- R&D Tax Credit, Callaghan Innovation, Covid-19 Horticulture Subsidies, Growth and Development Spending, the Provincial Growth Fund, the Cultural Sector Regeneration Fund, New Market Operations Spending, Cultural Sector Regeneration Fund
- National and international film grants
- Jobs for Nature, Jobs for Biodiversity, Jobs for Pest Control, Jobs for Waterways, Jobs for Pine Control and He Poutama Rangatahi
- Regional Skills Leadership Groups
- Workforce Development Tips
- “Ready to start” infrastructure projects
The party is also proposing to sell 49% of the shares of various public companies, including New Zealand Post, KiwiRail, Transpower, Kordia, KiwiBank and its subsidiaries, as well as food testing and inspection organization AsureQuality.
It would also sell 100% of LandCorp, which operates dairy, sheep, beef and deer farms on more than 365,000 hectares and provides farm management services. Where land cannot be sold due to Treaty of Waitangi concerns, it would be retained in Crown ownership and leased to LandCorp.
These sales would reduce dividends paid to the government, but in addition to the amount of the sale, the party said they should increase the companies’ overall profitability.
One of the few new budget areas that ACT would spend on is a policy to create a $250 million a year fund called the Teaching Excellence Award Fund, distributed among schools based on the number of teachers. per school. This would allow principals to top the salaries of teachers and senior school leaders.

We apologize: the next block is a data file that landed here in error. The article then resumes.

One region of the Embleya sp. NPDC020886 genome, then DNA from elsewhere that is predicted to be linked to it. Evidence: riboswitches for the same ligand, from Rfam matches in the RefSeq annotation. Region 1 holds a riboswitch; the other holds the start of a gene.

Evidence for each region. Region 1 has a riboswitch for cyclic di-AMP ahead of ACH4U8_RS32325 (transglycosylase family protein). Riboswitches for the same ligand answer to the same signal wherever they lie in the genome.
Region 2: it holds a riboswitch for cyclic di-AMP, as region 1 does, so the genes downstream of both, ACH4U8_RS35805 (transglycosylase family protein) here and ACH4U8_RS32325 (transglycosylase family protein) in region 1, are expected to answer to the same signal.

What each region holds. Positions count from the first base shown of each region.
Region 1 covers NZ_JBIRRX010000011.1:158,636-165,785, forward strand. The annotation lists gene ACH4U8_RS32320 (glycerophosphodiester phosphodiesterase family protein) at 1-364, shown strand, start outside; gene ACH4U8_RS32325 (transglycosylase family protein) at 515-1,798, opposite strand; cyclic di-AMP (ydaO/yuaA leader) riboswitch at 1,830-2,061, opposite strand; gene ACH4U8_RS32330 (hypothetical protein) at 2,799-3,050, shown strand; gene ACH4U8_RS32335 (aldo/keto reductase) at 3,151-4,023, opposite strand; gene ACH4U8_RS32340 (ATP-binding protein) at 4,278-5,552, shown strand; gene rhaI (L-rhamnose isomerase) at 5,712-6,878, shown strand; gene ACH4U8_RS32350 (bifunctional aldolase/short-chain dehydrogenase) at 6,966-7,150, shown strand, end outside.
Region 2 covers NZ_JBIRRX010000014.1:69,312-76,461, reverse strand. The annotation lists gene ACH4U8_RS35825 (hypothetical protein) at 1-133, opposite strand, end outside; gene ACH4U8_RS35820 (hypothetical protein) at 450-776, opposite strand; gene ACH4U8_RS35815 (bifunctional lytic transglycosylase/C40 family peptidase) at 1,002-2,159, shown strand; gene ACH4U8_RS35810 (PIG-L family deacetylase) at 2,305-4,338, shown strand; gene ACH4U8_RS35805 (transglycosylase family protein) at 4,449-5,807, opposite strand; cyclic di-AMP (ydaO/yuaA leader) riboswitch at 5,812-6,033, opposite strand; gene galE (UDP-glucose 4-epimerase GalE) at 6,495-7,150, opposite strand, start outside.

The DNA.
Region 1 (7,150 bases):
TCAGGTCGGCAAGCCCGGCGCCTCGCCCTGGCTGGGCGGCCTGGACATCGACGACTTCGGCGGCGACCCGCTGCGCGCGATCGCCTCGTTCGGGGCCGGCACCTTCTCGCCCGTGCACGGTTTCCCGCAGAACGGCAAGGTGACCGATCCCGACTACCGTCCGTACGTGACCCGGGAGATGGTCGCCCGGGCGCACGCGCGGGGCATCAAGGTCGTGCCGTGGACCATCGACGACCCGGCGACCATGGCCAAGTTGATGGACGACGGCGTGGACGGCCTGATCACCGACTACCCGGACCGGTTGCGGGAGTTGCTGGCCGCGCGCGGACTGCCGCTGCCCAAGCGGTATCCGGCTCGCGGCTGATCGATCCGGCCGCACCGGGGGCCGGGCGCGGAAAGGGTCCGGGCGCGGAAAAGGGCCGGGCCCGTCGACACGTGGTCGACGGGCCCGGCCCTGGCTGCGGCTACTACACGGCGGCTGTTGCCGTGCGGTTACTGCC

ACT would also increase defense spending to 2% of GDP, an increase of $6.133 billion over four years.
Of course, much of the revenue clawed back from widespread ACT cuts would go towards tax cuts, reducing the Crown’s base net debt by $15 billion and spending less.
One of the main objectives of ACT reductions is to devote efforts to reducing climate change.
In addition to disbanding the climate-focused organizations listed above, the party is proposing to repeal the Zero Carbon Act.
“The Zero-Carbon Act sets New Zealand’s benchmark for reducing CO2 emissions well above those likely to be achieved by our trading partners, particularly our direct competitors in Asia-Pacific,” said declared the party.
It would also reverse the ban on companies exploring for oil and gas.
Changes to the retirement pension would mean an increase in the eligibility age of two months per year. The ACT said this would amount to ‘ensuring that each generation is entitled to the same pension period as previous generations’. However, KiwiSaver withdrawals could still be made at age 65.
The party would also see the government no longer contributing to the fund as the government has a debt on its books.
It would also aim to help businesses by reintroducing the 90-day trial period for workers, freezing the minimum wage for three years, “to allow productivity growth to catch up with those higher costs”, and scrapping fair wage agreements and the social insurance scheme. .
Another proposal is to exempt OECD countries from the Overseas Investment Act unless the assets are important to national security.
Half of the GST from building houses would also be shared with local councils, with funding partly taken from the Housing Acceleration Fund.
Major benefits and salary increases in the civil service – with the exception of police, front-line health and education, and defense personnel – would also be linked to inflation rather than to wage growth.